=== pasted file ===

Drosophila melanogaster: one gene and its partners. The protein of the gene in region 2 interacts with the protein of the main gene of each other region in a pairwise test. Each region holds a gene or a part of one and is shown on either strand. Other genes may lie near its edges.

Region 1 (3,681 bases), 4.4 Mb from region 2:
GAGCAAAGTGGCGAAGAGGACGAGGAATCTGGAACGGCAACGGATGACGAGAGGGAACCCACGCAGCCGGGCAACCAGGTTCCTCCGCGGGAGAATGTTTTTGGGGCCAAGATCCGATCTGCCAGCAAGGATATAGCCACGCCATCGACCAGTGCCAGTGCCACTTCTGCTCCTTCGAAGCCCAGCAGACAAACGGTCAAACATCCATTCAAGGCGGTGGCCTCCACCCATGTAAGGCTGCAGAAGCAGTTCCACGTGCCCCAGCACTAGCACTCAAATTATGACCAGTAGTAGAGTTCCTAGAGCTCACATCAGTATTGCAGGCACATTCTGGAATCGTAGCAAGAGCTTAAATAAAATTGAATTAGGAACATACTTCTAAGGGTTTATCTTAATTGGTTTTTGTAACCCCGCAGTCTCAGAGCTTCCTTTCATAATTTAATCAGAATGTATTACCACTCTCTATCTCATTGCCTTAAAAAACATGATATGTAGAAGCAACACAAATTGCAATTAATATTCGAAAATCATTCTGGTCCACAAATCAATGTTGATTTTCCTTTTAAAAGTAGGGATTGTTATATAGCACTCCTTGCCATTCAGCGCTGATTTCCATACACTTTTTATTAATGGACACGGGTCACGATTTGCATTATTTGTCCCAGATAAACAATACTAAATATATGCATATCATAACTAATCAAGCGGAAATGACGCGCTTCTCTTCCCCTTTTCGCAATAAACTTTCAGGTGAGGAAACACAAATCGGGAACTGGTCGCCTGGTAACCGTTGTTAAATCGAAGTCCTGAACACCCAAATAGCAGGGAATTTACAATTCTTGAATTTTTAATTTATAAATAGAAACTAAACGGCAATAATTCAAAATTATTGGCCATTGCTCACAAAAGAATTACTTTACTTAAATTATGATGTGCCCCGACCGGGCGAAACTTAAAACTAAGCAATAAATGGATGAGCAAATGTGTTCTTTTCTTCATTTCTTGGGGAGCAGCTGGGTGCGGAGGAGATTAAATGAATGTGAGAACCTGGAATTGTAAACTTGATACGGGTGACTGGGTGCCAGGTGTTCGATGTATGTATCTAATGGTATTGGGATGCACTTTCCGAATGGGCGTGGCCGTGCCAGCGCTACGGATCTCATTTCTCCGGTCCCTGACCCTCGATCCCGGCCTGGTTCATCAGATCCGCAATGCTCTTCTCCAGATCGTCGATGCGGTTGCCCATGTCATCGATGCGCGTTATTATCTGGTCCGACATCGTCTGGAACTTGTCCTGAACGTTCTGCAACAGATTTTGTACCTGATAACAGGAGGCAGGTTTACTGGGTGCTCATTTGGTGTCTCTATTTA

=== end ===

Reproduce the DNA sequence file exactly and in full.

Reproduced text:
Drosophila melanogaster: one gene and its partners. The protein of the gene in region 2 interacts with the protein of the main gene of each other region in a pairwise test. Each region holds a gene or a part of one and is shown on either strand. Other genes may lie near its edges.

Region 1 (3,681 bases), 4.4 Mb from region 2:
GAGCAAAGTGGCGAAGAGGACGAGGAATCTGGAACGGCAACGGATGACGAGAGGGAACCCACGCAGCCGGGCAACCAGGTTCCTCCGCGGGAGAATGTTTTTGGGGCCAAGATCCGATCTGCCAGCAAGGATATAGCCACGCCATCGACCAGTGCCAGTGCCACTTCTGCTCCTTCGAAGCCCAGCAGACAAACGGTCAAACATCCATTCAAGGCGGTGGCCTCCACCCATGTAAGGCTGCAGAAGCAGTTCCACGTGCCCCAGCACTAGCACTCAAATTATGACCAGTAGTAGAGTTCCTAGAGCTCACATCAGTATTGCAGGCACATTCTGGAATCGTAGCAAGAGCTTAAATAAAATTGAATTAGGAACATACTTCTAAGGGTTTATCTTAATTGGTTTTTGTAACCCCGCAGTCTCAGAGCTTCCTTTCATAATTTAATCAGAATGTATTACCACTCTCTATCTCATTGCCTTAAAAAACATGATATGTAGAAGCAACACAAATTGCAATTAATATTCGAAAATCATTCTGGTCCACAAATCAATGTTGATTTTCCTTTTAAAAGTAGGGATTGTTATATAGCACTCCTTGCCATTCAGCGCTGATTTCCATACACTTTTTATTAATGGACACGGGTCACGATTTGCATTATTTGTCCCAGATAAACAATACTAAATATATGCATATCATAACTAATCAAGCGGAAATGACGCGCTTCTCTTCCCCTTTTCGCAATAAACTTTCAGGTGAGGAAACACAAATCGGGAACTGGTCGCCTGGTAACCGTTGTTAAATCGAAGTCCTGAACACCCAAATAGCAGGGAATTTACAATTCTTGAATTTTTAATTTATAAATAGAAACTAAACGGCAATAATTCAAAATTATTGGCCATTGCTCACAAAAGAATTACTTTACTTAAATTATGATGTGCCCCGACCGGGCGAAACTTAAAACTAAGCAATAAATGGATGAGCAAATGTGTTCTTTTCTTCATTTCTTGGGGAGCAGCTGGGTGCGGAGGAGATTAAATGAATGTGAGAACCTGGAATTGTAAACTTGATACGGGTGACTGGGTGCCAGGTGTTCGATGTATGTATCTAATGGTATTGGGATGCACTTTCCGAATGGGCGTGGCCGTGCCAGCGCTACGGATCTCATTTCTCCGGTCCCTGACCCTCGATCCCGGCCTGGTTCATCAGATCCGCAATGCTCTTCTCCAGATCGTCGATGCGGTTGCCCATGTCATCGATGCGCGTTATTATCTGGTCCGACATCGTCTGGAACTTGTCCTGAACGTTCTGCAACAGATTTTGTACCTGATAACAGGAGGCAGGTTTACTGGGTGCTCATTTGGTGTCTCTATTTA